WEISS v. BANK OF AMERICA NAT TRUST SAVINGS ASS

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District Court of Appeal, First District, Division 2, California.

WEISS v. BANK OF AMERICA NAT. TRUST & SAVINGS ASS'N.

Civ. 12186.

Decided: March 30, 1943

Phil F. Garvey and Julia M. Easley, both of San Francisco, for appellant. Louis Ferrari and G. D. Schilling, both of San Francisco, H. H. Bechtel, of Oakland, and D. Bianco, of San Francisco, for respondent.

Plaintiff sought to quiet title to $1,150 in currency. The defendant bank filed an answer denying the material allegations of the complaint but admitting that it held the sum of $1,150 as bailee for the lawful owner thereof and that it claimed no other interest therein. Defendant Mary Gilmore filed an answer and cross–complaint denying the material allegations of the complaint and alleging that she was the owner of the sum of $1,150 held by the defendant bank by virtue of finding said sum and taking proceedings under sections 1864 to 1871 of the Civil Code. The trial court found against plaintiff and against defendant Gilmore on their respective claims of ownership of the sum of $1,150 held by the defendant bank. Judgment was therefore entered to the effect that neither plaintiff nor defendant Gilmore was the owner thereof and that the defendant should retain possession thereof as bailee for the lawful owner. Plaintiff alone appeals from said judgment. Defendant Gilmore died prior to the trial and defendant Berringer was substituted as administratrix.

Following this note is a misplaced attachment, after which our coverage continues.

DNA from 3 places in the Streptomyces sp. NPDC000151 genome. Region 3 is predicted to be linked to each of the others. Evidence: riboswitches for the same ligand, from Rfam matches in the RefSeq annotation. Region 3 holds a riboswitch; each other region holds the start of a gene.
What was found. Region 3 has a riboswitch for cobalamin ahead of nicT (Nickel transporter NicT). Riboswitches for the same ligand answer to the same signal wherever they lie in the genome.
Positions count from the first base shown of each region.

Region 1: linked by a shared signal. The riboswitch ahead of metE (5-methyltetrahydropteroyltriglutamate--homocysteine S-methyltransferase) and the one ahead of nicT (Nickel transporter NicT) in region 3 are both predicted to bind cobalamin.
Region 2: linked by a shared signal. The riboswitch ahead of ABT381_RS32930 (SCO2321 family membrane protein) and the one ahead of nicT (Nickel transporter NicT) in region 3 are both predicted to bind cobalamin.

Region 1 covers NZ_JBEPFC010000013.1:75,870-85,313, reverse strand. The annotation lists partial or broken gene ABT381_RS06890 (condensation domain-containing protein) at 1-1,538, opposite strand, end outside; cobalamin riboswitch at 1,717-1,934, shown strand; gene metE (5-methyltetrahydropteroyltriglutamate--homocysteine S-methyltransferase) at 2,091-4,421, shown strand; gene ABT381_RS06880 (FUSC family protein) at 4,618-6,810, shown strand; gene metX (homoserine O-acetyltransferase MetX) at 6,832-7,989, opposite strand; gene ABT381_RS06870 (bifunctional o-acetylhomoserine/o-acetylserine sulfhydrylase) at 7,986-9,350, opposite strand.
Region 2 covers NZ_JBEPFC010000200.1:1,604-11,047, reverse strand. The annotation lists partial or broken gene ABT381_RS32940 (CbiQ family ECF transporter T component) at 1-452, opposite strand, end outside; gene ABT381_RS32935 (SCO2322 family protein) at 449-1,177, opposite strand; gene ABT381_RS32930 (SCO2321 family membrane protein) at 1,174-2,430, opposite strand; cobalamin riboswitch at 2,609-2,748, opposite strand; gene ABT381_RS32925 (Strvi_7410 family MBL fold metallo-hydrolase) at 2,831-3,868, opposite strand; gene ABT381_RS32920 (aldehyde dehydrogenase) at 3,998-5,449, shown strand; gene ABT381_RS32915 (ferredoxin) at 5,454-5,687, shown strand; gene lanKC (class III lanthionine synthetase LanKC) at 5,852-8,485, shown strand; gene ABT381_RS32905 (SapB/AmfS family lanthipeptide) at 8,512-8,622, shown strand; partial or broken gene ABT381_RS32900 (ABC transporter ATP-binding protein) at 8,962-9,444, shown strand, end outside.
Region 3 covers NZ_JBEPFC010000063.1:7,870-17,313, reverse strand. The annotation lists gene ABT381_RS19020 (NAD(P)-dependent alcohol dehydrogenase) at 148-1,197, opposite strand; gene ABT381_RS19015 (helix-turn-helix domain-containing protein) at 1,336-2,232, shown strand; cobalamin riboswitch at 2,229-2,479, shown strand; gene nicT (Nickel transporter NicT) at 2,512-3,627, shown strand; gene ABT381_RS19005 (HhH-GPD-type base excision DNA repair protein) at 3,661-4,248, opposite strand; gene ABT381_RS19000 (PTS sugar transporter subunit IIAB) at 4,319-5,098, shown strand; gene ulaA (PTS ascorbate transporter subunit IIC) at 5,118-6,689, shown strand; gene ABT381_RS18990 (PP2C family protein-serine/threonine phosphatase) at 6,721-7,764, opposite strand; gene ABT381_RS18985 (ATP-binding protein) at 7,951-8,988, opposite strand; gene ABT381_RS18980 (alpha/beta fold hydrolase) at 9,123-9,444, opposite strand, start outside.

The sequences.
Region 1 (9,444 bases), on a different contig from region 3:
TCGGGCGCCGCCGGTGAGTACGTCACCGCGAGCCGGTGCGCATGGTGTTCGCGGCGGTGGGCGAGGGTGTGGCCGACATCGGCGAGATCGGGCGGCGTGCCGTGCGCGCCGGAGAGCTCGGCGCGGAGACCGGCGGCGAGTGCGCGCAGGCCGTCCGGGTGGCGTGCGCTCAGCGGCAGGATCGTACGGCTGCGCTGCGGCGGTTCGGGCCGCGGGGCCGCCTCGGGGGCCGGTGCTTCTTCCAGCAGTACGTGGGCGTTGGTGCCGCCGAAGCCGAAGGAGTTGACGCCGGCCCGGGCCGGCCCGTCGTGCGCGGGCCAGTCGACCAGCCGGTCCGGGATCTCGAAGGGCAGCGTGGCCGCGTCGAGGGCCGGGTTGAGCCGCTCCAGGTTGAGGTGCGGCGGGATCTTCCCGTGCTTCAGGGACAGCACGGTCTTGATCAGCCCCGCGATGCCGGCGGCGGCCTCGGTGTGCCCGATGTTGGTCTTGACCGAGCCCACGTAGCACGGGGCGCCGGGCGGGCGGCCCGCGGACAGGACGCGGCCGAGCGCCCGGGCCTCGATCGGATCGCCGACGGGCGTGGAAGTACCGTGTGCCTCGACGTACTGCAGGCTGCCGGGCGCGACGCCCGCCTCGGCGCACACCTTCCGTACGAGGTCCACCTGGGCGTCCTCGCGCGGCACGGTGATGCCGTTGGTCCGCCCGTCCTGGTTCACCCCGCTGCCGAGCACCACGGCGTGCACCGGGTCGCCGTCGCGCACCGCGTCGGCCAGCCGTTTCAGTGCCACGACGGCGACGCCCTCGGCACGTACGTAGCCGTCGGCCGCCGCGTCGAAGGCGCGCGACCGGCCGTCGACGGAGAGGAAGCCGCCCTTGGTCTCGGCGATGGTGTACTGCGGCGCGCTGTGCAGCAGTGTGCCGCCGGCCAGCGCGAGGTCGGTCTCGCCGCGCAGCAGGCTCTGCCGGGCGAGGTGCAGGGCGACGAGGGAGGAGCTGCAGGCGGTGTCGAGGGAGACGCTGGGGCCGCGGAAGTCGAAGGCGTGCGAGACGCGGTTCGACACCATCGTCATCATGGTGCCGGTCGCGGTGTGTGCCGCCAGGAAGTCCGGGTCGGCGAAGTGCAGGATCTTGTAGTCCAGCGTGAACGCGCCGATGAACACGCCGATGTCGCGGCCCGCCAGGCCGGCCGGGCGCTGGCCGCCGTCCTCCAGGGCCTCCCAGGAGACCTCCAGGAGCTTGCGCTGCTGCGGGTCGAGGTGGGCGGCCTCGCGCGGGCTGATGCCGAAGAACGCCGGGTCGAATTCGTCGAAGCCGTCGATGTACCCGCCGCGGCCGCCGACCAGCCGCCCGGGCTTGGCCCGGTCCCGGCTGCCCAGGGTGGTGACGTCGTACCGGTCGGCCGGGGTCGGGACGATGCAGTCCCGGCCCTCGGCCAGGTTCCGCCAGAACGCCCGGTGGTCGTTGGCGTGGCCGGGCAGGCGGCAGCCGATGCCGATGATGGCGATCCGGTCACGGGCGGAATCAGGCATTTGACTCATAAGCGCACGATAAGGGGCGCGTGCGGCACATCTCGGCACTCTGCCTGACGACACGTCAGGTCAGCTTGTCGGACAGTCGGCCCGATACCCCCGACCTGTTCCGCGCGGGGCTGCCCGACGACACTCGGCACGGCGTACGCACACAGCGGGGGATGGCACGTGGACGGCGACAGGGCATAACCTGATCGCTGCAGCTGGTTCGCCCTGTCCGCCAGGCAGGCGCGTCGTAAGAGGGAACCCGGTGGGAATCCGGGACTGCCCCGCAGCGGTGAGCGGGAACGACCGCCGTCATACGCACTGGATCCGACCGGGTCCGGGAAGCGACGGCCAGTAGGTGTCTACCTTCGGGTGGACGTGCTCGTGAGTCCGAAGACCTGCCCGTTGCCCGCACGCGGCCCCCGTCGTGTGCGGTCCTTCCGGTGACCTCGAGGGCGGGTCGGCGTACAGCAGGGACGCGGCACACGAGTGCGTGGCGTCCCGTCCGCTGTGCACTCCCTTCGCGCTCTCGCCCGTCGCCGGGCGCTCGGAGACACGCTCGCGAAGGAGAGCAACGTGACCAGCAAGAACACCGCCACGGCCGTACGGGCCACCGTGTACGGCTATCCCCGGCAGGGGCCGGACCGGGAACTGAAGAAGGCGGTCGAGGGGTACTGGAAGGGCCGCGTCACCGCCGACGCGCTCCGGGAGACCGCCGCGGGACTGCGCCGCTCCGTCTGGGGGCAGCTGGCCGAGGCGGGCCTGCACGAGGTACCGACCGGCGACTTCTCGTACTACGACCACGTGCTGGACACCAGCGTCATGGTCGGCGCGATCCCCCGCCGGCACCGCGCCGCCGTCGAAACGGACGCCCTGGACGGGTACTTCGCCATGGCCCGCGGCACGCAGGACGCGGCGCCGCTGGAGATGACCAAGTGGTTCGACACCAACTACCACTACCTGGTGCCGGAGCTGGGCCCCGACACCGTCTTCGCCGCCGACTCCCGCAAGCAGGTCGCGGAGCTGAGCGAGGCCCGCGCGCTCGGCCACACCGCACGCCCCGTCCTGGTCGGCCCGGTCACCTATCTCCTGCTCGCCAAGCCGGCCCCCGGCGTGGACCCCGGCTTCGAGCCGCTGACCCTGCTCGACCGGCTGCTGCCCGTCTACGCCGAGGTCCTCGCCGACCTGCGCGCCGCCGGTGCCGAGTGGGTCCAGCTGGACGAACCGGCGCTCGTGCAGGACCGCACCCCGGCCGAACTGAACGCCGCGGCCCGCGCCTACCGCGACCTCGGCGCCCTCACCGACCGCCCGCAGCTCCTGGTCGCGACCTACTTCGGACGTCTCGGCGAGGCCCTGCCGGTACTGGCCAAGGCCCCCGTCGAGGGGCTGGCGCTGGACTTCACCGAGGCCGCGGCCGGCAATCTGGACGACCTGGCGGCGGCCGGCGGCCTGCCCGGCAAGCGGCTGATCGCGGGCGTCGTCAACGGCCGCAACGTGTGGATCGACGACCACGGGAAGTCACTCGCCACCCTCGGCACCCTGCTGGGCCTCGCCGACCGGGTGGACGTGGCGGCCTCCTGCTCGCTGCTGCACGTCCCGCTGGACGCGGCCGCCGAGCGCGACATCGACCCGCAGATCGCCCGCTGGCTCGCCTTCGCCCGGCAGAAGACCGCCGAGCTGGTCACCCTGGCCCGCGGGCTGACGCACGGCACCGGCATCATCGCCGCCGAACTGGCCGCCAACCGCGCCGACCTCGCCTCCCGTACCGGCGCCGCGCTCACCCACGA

Plaintiff states his contentions in various ways but said contentions may be summarized as follows: (1) that the evidence was insufficient to support the findings; (2) that the findings were insufficient to support the judgment; and (3) that the trial court committed reversible error in failing to rule upon plaintiff's motion to dismiss the cross–complaint of defendant Gilmore.